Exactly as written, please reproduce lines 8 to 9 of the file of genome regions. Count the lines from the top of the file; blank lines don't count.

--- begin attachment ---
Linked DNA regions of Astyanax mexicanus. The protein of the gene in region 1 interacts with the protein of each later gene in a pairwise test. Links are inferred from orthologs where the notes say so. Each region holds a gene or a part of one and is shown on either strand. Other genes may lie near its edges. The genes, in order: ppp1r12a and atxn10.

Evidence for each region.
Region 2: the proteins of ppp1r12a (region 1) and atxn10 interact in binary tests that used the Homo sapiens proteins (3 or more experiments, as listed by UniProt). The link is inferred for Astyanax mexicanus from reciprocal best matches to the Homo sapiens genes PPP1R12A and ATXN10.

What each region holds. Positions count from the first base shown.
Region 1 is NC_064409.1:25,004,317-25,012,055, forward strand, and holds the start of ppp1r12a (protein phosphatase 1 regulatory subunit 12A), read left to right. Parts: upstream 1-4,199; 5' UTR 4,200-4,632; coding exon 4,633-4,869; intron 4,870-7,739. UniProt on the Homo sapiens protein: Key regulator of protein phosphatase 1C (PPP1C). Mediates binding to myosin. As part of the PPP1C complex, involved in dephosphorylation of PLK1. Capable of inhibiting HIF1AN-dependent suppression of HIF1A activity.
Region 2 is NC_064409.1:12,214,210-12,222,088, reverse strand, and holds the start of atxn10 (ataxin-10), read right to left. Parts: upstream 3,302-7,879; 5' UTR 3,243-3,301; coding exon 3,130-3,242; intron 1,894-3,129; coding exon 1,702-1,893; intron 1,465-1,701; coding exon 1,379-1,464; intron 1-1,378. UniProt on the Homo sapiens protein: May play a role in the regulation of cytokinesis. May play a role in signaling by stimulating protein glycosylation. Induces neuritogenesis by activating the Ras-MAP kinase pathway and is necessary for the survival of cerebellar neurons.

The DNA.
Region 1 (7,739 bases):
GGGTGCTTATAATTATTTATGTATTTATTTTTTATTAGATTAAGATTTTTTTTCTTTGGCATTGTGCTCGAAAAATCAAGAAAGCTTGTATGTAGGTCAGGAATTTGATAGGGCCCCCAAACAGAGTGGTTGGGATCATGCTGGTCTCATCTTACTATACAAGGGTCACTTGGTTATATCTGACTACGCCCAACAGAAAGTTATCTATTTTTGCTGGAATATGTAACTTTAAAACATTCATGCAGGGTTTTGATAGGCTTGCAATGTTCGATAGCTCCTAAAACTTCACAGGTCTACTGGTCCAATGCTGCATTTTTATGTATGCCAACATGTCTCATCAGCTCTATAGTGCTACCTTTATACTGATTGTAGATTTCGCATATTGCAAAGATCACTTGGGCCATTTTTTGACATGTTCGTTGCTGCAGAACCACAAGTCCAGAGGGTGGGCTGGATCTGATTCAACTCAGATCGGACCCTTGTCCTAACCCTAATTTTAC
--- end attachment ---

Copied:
Region 1 (7,739 bases):
GGGTGCTTATAATTATTTATGTATTTATTTTTTATTAGATTAAGATTTTTTTTCTTTGGCATTGTGCTCGAAAAATCAAGAAAGCTTGTATGTAGGTCAGGAATTTGATAGGGCCCCCAAACAGAGTGGTTGGGATCATGCTGGTCTCATCTTACTATACAAGGGTCACTTGGTTATATCTGACTACGCCCAACAGAAAGTTATCTATTTTTGCTGGAATATGTAACTTTAAAACATTCATGCAGGGTTTTGATAGGCTTGCAATGTTCGATAGCTCCTAAAACTTCACAGGTCTACTGGTCCAATGCTGCATTTTTATGTATGCCAACATGTCTCATCAGCTCTATAGTGCTACCTTTATACTGATTGTAGATTTCGCATATTGCAAAGATCACTTGGGCCATTTTTTGACATGTTCGTTGCTGCAGAACCACAAGTCCAGAGGGTGGGCTGGATCTGATTCAACTCAGATCGGACCCTTGTCCTAACCCTAATTTTAC